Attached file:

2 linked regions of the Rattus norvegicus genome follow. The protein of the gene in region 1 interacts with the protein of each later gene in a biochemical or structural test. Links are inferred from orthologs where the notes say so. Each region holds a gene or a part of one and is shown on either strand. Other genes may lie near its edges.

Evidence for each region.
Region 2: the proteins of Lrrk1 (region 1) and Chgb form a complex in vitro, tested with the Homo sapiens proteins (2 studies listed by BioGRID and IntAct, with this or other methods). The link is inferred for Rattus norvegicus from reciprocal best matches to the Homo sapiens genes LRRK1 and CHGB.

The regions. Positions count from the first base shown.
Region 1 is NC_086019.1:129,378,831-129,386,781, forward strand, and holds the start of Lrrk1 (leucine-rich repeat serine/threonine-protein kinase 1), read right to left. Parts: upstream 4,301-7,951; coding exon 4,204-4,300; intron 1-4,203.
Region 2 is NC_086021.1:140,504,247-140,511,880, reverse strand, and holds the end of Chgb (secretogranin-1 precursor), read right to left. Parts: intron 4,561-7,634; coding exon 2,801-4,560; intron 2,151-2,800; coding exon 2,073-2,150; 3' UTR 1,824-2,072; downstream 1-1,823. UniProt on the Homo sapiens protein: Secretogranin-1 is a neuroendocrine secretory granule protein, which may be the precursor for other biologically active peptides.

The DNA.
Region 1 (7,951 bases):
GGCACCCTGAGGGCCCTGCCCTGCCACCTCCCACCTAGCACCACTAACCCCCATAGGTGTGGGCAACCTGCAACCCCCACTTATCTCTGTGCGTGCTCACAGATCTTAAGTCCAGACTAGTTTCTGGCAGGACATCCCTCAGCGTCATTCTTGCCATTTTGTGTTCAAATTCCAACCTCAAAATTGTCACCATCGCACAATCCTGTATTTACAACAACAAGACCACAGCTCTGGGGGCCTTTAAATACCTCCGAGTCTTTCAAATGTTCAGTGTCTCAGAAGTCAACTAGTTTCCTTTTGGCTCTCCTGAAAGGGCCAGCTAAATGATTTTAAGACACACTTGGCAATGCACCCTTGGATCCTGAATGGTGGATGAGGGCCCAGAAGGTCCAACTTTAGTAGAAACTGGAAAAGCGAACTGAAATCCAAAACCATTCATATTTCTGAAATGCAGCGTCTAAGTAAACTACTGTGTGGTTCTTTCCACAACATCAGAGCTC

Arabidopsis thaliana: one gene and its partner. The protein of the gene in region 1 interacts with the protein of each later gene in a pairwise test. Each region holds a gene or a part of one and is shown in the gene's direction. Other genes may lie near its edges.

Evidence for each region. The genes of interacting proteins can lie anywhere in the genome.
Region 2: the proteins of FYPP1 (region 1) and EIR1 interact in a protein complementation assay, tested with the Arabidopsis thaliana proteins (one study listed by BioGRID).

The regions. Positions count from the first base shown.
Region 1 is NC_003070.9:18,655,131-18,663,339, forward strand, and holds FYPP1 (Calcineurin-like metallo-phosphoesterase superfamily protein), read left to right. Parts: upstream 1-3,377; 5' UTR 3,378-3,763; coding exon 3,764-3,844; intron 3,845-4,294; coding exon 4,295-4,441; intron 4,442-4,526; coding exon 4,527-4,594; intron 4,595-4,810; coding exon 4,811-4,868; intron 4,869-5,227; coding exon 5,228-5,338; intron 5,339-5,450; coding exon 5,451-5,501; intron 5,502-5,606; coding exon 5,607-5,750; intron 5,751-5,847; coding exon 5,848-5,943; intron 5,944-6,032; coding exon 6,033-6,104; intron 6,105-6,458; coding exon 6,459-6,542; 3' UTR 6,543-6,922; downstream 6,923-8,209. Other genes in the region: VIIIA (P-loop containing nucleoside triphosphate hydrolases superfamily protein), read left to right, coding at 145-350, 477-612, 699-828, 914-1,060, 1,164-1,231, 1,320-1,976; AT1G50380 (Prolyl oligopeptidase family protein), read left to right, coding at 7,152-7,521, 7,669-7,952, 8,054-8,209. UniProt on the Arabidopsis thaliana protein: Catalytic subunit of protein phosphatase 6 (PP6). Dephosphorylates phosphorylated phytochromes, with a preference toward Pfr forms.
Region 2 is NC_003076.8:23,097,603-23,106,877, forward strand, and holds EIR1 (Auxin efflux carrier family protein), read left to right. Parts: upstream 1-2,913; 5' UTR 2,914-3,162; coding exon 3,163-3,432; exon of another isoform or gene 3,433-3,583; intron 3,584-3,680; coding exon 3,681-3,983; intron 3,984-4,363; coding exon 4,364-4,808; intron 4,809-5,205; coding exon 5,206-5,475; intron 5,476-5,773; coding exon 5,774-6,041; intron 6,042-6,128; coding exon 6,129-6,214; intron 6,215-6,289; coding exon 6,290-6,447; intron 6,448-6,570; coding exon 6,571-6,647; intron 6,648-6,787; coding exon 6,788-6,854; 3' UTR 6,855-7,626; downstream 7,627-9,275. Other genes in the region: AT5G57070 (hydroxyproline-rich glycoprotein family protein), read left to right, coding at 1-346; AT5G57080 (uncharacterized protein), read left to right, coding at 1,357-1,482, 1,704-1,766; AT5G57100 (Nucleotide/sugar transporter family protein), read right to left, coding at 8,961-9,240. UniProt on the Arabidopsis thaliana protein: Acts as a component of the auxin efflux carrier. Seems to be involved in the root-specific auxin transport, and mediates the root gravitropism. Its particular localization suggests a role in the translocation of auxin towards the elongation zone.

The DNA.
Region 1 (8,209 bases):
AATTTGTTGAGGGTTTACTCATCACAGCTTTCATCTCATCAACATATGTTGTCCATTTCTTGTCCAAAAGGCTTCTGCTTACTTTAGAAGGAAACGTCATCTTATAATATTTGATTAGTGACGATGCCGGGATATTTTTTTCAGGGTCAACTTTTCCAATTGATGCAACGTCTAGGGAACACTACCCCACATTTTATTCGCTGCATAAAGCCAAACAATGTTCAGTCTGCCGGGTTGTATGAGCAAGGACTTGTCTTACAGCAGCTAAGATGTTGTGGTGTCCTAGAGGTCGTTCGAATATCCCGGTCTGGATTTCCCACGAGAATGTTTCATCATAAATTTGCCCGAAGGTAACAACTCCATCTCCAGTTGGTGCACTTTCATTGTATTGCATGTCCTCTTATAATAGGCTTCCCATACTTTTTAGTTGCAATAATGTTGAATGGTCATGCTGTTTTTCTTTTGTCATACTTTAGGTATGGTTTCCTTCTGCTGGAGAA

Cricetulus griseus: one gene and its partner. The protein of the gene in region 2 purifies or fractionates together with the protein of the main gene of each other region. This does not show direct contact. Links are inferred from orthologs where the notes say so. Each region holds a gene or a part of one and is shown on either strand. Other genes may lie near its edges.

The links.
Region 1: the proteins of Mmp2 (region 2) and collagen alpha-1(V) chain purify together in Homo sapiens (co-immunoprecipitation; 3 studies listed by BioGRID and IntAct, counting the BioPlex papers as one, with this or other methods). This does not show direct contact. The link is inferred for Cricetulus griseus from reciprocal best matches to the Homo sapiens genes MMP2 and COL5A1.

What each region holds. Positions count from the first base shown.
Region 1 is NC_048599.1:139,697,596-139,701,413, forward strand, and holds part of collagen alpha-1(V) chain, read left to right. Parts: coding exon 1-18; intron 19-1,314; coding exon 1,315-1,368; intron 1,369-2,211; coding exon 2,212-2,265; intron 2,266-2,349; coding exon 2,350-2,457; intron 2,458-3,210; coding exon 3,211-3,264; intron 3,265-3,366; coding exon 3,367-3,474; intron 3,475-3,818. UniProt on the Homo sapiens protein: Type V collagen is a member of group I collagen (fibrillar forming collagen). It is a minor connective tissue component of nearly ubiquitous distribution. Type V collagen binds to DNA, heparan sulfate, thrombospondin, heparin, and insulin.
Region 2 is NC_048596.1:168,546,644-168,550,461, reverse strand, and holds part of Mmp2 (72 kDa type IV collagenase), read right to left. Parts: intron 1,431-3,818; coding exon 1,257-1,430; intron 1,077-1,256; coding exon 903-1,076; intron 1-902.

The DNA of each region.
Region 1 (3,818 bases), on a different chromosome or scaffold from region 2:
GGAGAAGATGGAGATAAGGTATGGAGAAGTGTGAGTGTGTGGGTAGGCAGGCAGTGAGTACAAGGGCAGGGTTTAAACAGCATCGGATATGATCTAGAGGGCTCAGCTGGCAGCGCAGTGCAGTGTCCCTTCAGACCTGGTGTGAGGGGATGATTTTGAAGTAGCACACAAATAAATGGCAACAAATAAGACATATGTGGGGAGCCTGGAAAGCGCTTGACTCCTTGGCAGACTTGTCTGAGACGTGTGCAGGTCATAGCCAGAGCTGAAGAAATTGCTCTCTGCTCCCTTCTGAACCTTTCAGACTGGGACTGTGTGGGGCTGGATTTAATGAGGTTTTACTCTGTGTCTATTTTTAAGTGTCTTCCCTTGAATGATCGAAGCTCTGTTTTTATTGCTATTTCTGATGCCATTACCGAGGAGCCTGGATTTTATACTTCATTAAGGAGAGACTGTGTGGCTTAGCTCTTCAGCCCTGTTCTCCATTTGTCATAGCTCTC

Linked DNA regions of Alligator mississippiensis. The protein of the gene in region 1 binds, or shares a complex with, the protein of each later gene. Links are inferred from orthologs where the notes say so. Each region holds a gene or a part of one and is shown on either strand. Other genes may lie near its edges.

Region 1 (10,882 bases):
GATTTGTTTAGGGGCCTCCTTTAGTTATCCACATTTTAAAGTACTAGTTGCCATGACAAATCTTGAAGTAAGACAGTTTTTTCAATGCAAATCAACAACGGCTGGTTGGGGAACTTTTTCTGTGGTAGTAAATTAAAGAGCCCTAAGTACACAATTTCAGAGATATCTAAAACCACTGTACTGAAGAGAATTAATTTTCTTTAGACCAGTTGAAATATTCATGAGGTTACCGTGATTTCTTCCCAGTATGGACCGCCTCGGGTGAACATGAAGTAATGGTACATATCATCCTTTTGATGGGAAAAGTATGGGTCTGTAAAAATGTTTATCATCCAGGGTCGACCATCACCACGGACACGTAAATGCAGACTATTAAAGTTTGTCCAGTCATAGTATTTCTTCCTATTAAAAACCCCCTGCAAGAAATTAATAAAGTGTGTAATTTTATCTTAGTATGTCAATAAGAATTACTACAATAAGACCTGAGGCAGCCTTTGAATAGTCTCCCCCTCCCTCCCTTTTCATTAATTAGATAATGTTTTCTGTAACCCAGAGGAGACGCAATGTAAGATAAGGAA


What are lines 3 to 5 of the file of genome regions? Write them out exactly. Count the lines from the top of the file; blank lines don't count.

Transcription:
Region 2: the proteins of Lrrk1 (region 1) and Chgb form a complex in vitro, tested with the Homo sapiens proteins (2 studies listed by BioGRID and IntAct, with this or other methods). The link is inferred for Rattus norvegicus from reciprocal best matches to the Homo sapiens genes LRRK1 and CHGB.

The regions. Positions count from the first base shown.
Region 1 is NC_086019.1:129,378,831-129,386,781, forward strand, and holds the start of Lrrk1 (leucine-rich repeat serine/threonine-protein kinase 1), read right to left. Parts: upstream 4,301-7,951; coding exon 4,204-4,300; intron 1-4,203.